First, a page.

What will happen if a jar of cream or a perfume bottle contains more than 100ml of liquid?
The cream jar or perfume bottle may not be carried in cabin baggage and must be disposed of at the latest at the security checkpoint. This also applies if the cream jar or perfume bottle, for example, is only half full.
What happens to confiscated items?
Confiscated items will be disposed of by Hamburg Airport.
What can a passenger do so that, for example, an expensive perfume in a bottle larger than 100ml does not have to be disposed of at the security checkpoint?
Passengers should pack all liquids in their checked-in baggage. Passengers who need to carry liquids in their cabin baggage are requested to pack the containers in a plastic bag as described before travelling to the airport.
It is mostly too late once at the airport. The passenger still has the option of sending items to him or herself as a postal packet, when those items are not allowed past the security checkpoint. It is also possible to have the item delivered home by a courier or to store it for a fee at the airport left luggage office.
Are there exceptions to the restrictions on liquids in cabin baggage?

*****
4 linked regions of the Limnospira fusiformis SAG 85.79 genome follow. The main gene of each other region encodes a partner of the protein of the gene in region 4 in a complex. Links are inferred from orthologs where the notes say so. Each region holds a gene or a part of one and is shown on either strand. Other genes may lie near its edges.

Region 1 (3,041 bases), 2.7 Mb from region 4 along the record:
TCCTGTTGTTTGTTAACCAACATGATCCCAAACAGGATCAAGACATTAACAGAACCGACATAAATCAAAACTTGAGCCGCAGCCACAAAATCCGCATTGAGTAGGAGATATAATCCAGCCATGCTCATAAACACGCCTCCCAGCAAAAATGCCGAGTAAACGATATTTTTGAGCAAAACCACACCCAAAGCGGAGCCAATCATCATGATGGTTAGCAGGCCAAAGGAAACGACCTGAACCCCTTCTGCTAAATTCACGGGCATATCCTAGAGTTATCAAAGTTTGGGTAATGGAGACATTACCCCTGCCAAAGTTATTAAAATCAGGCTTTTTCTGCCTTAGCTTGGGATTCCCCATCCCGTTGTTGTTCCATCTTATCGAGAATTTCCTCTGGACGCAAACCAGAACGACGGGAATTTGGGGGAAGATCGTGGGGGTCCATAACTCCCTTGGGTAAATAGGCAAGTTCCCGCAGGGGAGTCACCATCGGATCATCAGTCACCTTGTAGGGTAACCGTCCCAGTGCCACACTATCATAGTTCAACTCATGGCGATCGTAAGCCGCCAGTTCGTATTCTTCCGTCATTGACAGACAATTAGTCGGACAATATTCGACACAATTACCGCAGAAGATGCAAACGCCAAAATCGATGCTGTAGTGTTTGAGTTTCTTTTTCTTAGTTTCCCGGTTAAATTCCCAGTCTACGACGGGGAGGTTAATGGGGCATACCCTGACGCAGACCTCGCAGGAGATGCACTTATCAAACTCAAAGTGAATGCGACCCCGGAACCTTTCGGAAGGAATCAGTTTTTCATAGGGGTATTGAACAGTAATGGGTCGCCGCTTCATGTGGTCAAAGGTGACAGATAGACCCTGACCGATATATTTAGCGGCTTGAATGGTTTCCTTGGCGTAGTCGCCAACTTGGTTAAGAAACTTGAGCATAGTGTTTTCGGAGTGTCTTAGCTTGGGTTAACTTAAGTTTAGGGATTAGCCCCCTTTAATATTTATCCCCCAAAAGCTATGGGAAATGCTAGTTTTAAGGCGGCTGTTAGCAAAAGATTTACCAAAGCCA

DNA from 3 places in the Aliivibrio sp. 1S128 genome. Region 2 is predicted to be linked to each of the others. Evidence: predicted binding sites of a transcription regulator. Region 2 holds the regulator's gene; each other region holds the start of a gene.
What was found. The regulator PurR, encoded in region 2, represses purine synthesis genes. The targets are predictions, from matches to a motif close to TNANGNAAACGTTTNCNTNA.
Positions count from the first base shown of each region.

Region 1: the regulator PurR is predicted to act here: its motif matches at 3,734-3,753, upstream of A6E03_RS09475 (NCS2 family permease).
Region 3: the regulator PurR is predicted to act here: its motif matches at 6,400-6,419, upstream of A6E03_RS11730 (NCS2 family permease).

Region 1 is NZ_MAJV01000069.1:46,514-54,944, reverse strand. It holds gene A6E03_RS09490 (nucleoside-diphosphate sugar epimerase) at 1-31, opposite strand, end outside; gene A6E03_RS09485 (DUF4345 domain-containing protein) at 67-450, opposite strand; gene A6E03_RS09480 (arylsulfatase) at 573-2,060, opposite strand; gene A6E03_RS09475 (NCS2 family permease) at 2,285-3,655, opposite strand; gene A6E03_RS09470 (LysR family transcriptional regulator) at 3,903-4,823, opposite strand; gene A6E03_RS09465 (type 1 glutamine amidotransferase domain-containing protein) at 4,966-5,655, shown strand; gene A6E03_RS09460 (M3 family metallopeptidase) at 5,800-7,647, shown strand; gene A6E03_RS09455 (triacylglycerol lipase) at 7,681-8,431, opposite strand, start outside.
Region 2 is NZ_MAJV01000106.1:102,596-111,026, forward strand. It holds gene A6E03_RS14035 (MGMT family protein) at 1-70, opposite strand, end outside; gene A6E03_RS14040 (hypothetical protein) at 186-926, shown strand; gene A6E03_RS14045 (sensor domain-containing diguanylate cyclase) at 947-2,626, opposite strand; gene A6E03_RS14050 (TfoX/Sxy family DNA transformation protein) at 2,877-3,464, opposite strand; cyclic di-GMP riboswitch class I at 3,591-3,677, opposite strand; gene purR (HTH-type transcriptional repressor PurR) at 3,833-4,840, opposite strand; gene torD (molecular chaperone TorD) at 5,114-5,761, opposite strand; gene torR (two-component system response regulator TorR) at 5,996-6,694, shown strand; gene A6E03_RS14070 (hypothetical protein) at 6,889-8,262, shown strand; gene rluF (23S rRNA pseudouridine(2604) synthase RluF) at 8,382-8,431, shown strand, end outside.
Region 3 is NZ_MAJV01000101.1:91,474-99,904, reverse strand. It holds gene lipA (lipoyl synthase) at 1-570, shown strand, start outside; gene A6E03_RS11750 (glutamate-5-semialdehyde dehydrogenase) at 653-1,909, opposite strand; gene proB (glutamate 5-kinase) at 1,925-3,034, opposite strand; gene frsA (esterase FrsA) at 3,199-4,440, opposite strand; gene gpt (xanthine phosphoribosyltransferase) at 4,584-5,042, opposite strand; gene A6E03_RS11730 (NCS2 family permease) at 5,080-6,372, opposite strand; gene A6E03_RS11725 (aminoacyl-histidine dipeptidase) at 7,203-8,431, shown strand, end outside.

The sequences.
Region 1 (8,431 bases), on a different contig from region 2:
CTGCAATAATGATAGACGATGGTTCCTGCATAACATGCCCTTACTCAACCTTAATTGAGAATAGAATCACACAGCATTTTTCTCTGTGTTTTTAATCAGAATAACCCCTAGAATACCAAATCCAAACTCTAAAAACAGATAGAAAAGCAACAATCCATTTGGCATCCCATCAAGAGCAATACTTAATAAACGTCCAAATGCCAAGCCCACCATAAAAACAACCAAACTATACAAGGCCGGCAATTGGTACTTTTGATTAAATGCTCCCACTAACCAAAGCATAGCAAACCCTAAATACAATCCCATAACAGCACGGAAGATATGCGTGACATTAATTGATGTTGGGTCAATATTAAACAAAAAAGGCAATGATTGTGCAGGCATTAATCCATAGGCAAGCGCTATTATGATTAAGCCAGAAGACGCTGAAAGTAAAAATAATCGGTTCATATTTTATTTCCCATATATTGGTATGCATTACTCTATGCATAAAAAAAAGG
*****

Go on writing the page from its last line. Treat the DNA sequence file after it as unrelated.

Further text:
Medications and special dietary requirements, for example nutritional drinks for diabetics and baby food for travelling infants, may also be carried in cabin baggage outside of the plastic bag, when they will be needed during the flight.
Passengers are required to present these liquids to security personnel and, when requested, to provide proof (e.g. a prescription) of the in-flight need for these items.
What about Travel Value & Duty Free products purchased at the airport?
Travel Value & Duty Free products are subject to multiple security checks before sale. All products purchase within the security controlled area of an airport within the European Union may be carried in cabin baggage in the aircraft cabin without restriction. This includes products such as perfume, cosmetics and spirits.
In order to extend the security zone all the way into the aircraft, purchases made at the Travel Value & Duty Free shops will be handed over to passengers in sealed bags. Furthermore, the customer should carry a sales receipt at all times to prove that the goods were purchased at the airport.
What about Travel Value & Duty Free products purchased on-board the aircraft?
Travel Value & Duty Free products, including liquids, which have been purchased on-board an aircraft operated by an EU airline, may be carried in cabin baggage without restriction.
Please plan sufficient time for security checkpoints